The editor of Jacksonville's Oregon Sentinel, until only weeks previously a Copperhead paper, did not mention the flag incident. But on May 19, 1861, he did print this short notice; "LIBERTY POLE.--A new liberty pole is to be raised in a few days to take the place of the one on California street, opposite the United States Hotel. We understand that a nice flag has been ordered from San Francisco, with which to ornament it."(8) And then on June 6: "FLAG STAFF.--A new flag-staff was raised during the week on the corner of California and Third Street, and from it floats that beautiful banner, the emblem of our Country's greatness."(9)
    But despite the many volumes of Oregon histories and hundreds of magazine and newspaper articles written, no account of the rebel flag incident was recorded until 1932, when the Medford Mail Tribune published the following brief article:
Rattlesnake Flag Over Jacksonville Briefly
    June 11, 1931 there appeared in the Oregonian the following: "'At Jacksonville, southern Oregon, there are tow flags raised--the glorious old stars and stripes and the palmetto and rattlesnake flag' said the Oregonian on June 11, seventy years ago."
    This reminded some of the older residents of the old mining town of that day seventy years ago when a whole community held itself tense and waiting from daylight until late afternoon. It was never known whence the flag of the Confederacy came nor by whose hand the pole was erected and the flag flown, but there it was at daybreak across the street from where "Amy's Place" has been now for so long.(19)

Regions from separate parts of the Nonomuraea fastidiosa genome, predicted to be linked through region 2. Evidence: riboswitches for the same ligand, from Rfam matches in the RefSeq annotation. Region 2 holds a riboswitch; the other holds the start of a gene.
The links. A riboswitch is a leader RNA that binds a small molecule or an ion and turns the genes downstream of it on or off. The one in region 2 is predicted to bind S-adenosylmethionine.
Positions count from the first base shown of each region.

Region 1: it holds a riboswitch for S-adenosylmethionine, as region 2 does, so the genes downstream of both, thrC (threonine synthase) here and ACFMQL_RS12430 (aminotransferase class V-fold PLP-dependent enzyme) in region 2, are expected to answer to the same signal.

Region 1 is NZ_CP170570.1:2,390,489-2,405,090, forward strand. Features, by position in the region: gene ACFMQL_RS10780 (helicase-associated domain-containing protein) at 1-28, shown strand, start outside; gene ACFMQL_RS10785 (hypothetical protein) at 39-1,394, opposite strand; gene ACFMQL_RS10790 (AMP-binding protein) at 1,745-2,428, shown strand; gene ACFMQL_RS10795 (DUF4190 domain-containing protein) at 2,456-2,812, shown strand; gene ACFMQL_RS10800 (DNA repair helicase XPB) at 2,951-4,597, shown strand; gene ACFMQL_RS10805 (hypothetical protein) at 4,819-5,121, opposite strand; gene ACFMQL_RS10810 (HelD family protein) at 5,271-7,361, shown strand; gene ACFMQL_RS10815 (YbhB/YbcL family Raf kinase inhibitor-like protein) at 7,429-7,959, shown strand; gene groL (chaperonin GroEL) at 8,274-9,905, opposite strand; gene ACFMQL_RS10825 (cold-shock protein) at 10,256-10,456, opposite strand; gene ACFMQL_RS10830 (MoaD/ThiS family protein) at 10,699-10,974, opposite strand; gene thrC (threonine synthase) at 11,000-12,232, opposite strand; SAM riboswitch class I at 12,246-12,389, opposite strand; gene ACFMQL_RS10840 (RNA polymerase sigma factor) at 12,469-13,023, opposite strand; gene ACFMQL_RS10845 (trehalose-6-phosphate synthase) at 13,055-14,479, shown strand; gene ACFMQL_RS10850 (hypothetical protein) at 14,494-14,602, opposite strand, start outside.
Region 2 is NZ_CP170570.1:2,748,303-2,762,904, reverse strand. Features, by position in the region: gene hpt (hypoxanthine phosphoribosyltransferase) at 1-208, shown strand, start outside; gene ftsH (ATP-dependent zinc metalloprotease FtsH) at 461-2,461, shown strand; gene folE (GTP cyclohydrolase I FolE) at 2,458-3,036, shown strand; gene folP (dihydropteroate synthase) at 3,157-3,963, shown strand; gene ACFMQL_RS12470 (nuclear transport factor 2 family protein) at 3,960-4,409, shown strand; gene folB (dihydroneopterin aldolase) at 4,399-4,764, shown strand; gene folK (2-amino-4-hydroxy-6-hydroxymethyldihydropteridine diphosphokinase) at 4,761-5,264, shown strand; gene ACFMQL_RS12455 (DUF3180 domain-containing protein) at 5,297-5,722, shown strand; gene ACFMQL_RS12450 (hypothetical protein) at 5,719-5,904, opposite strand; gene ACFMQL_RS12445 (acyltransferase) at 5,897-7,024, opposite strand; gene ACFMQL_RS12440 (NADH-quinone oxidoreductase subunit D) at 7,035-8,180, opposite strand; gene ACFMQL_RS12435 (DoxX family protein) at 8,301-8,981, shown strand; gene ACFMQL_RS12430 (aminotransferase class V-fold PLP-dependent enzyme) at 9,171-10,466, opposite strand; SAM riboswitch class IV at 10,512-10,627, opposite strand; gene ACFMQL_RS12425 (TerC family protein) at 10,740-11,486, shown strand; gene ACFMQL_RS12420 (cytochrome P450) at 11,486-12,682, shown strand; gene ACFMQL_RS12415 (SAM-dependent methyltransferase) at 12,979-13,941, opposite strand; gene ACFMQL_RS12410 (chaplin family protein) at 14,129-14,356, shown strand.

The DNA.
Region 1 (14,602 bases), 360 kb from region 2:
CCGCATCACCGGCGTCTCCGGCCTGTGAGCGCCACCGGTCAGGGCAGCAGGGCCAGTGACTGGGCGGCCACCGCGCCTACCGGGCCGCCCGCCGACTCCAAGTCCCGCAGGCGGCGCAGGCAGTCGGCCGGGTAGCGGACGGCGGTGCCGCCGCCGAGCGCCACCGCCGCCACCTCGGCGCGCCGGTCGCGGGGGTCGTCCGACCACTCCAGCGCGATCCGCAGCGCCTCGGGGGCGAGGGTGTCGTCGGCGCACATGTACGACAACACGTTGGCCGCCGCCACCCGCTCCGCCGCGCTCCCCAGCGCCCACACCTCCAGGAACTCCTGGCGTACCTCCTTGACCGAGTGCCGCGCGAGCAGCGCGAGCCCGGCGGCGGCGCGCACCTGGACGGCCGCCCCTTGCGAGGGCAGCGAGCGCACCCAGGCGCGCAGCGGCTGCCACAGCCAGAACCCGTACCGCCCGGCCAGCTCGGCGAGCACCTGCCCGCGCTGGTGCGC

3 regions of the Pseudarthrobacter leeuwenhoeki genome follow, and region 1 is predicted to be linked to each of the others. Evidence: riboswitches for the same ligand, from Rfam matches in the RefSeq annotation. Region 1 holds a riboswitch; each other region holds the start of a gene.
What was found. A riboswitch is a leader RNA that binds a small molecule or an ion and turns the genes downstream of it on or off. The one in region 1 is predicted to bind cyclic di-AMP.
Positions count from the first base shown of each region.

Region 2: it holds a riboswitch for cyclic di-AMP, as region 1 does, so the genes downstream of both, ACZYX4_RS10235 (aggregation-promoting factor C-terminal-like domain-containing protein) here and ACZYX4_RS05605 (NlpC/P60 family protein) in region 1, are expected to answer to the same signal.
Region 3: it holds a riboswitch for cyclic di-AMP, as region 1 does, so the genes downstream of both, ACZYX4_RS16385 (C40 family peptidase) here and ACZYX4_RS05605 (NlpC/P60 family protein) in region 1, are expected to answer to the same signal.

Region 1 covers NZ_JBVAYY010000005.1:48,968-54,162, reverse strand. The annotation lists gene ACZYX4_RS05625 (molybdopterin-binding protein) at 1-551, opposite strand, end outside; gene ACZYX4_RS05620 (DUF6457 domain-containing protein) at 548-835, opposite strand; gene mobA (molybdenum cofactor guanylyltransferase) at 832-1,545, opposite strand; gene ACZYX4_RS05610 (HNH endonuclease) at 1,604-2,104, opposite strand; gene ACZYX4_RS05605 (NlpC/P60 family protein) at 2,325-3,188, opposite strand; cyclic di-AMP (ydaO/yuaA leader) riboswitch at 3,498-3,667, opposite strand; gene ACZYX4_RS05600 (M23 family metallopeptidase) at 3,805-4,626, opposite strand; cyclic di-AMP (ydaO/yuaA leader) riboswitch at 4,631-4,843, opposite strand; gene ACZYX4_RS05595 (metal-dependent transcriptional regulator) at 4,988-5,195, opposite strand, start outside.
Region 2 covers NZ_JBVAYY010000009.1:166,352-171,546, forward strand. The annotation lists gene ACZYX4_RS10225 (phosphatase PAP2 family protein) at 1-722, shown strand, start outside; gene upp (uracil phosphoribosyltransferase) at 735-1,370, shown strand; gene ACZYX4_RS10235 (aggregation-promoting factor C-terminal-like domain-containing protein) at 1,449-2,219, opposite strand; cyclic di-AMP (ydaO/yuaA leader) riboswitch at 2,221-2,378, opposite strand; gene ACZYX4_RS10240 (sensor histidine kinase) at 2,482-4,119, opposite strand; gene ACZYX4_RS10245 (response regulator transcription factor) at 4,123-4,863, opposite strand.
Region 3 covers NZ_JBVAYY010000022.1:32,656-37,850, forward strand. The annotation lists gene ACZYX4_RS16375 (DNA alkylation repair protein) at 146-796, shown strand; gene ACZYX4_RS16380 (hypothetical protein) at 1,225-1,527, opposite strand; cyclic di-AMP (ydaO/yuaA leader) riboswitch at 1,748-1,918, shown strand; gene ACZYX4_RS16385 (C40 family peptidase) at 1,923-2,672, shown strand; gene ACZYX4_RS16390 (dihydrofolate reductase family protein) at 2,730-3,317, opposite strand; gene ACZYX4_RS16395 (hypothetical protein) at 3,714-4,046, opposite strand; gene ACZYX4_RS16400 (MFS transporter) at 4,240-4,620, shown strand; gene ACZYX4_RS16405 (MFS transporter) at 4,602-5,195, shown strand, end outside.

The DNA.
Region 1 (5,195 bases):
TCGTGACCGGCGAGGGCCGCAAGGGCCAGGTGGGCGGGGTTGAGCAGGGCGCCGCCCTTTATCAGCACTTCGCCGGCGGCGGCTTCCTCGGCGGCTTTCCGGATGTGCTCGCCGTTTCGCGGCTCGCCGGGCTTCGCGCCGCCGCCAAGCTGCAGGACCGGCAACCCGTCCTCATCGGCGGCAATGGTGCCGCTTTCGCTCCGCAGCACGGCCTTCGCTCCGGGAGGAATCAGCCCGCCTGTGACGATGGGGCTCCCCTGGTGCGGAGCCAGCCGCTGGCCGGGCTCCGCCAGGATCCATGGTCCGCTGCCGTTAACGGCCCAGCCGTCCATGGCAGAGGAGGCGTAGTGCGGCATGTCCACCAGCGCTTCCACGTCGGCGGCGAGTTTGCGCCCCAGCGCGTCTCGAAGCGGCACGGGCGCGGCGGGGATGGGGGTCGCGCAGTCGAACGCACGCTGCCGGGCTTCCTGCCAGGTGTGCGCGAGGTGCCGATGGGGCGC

No one ventured to remove it for fear of starting a little civil war of its own in this little western town; men spoke in whispers and many came to look at it and wonder by whose hand it had been raised.
    It so happened that Dr. Ganuny [sic], and wife who was known to all as Zany Ganuny, had spent the night and most of the day with a very sick patient. Late in the afternoon, tired and exhausted, Zany returned to her home for a brief rest and saw for the first time this strange flag floating in the breeze across the street and almost opposite her own door.